Mitochondrial disease caused by ATAD3 rearrangments: Unravelling the complexity
- Research Opportunity
- Honours, Master of Biomedical Science
- Number of Honour Places Available
- Number of Master Places Available
- Royal Children’s Hospital/Murdoch Childrens Research Institute
|Doctor Ann Frazieremail@example.com||03 9936 6602||Personal web page|
|Professor David Thorburnfirstname.lastname@example.org||Personal web page|
Summary Little is known about why hominids have 3 ATAD3 genes and whether they are functionally redundant. This project will therefore utilize a range of molecular biology, cell biology and biochemical techniques to evaluate the individual ATAD3s and their contribution to cellular and mitochondrial functions.
Mitochondria are our cellular power plants that burn sugars, fats and proteins to generate energy. Mutations in genes affecting mitochondrial energy generation and function can lead to mitochondrial disease. These diseases are both genetically and clinically heterogenous, with nearly 300 genes now known to cause mitochondrial disease. We and others have identified mutations in the ATAD3 gene cluster as causing mitochondrial diseases with a wide range of clinical severity. The ATAD3 gene locus encodes 3 highly homologous proteins and arose via tandem duplication events. Only hominids have three ATAD3 genes, with other multicellular organisms carrying only a single copy. Due to the high sequence homology and complexity within the locus, many of the disease causing mutations identified so far have included complicated structural genomic rearrangements, such as deletions, duplications and gene conversions. While ATAD3 is implicated in cellular cholesterol and mitochondrial DNA homeostasis, the precise molecular function of ATAD3 within mitochondria is not well resolved. Furthermore, little is known about why hominids have 3 ATAD3 genes and whether they are functionally redundant. This project will therefore utilize a range of molecular biology, cell biology and biochemical techniques to evaluate the individual ATAD3s and their contribution to cellular and mitochondrial functions. Investigations will include measurement of ATAD3 ATPase activities, generation and characterization of knock-out cell lines using CRISPR/Cas9 gene editing and complementation with stably expressed ATAD3s, use of "Long Read" DNA Sequencing technologies and assessment of ATAD3 protein complexes.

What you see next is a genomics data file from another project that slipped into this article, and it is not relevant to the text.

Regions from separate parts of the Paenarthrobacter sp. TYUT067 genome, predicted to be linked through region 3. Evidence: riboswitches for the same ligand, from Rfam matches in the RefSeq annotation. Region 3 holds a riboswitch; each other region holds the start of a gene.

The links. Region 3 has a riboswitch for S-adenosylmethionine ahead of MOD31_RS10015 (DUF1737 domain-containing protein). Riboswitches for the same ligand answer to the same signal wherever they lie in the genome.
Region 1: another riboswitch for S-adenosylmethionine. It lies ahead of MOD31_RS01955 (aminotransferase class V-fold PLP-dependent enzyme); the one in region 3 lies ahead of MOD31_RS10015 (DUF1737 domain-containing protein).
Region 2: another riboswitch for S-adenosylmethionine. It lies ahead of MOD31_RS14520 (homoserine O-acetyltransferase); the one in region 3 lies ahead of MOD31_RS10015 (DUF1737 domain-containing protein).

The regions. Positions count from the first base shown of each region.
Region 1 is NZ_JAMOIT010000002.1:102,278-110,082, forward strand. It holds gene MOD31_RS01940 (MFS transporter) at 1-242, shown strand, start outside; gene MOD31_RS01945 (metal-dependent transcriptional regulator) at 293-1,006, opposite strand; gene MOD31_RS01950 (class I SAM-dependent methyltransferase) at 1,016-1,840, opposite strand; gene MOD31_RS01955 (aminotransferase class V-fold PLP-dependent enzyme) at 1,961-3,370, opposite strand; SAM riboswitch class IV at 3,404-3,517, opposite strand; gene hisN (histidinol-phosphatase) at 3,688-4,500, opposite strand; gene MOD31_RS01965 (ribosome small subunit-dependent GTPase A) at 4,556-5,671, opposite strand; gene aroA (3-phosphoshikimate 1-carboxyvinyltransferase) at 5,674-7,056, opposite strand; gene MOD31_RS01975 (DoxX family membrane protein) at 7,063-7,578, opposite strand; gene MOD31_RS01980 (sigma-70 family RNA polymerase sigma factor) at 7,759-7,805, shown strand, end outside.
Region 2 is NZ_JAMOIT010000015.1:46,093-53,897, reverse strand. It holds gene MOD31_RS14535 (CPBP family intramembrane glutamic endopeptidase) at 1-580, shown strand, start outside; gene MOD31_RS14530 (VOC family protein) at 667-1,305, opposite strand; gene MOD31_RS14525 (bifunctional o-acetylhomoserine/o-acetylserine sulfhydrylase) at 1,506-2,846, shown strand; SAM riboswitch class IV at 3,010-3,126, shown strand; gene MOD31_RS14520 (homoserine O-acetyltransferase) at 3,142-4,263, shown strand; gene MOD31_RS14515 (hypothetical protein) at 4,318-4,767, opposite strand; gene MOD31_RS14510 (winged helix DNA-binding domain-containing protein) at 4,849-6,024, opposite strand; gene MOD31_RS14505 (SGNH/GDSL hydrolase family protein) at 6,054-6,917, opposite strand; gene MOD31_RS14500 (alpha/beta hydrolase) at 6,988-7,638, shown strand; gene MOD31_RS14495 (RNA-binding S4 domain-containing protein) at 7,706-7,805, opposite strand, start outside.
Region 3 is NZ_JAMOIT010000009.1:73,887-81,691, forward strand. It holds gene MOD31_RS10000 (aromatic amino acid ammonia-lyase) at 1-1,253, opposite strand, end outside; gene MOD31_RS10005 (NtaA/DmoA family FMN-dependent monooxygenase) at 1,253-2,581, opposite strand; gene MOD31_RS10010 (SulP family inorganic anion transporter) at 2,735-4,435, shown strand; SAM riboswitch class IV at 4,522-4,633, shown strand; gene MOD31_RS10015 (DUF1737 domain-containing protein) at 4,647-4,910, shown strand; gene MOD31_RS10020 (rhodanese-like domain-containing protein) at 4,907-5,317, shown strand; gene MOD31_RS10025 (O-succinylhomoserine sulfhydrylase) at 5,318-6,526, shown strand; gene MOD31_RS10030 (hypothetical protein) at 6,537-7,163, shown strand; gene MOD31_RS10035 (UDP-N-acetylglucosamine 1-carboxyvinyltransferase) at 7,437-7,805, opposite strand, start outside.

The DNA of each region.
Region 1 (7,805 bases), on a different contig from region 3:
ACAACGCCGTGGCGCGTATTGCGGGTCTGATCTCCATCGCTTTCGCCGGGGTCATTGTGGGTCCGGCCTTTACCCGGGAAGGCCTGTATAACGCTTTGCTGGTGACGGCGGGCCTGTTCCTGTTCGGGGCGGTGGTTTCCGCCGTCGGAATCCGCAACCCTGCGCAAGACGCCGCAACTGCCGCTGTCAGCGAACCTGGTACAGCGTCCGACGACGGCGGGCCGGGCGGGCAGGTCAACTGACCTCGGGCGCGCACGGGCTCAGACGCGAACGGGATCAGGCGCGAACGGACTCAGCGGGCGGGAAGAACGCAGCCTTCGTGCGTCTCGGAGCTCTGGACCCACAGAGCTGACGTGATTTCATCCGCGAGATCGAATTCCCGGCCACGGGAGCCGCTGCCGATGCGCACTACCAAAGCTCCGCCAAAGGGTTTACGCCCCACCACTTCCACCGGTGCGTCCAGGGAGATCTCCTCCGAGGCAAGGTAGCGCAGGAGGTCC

Faculty Research Themes
School Research Themes
Honours, Master of Biomedical Science
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Research NodeRoyal Children’s Hospital/Murdoch Childrens Research Institute
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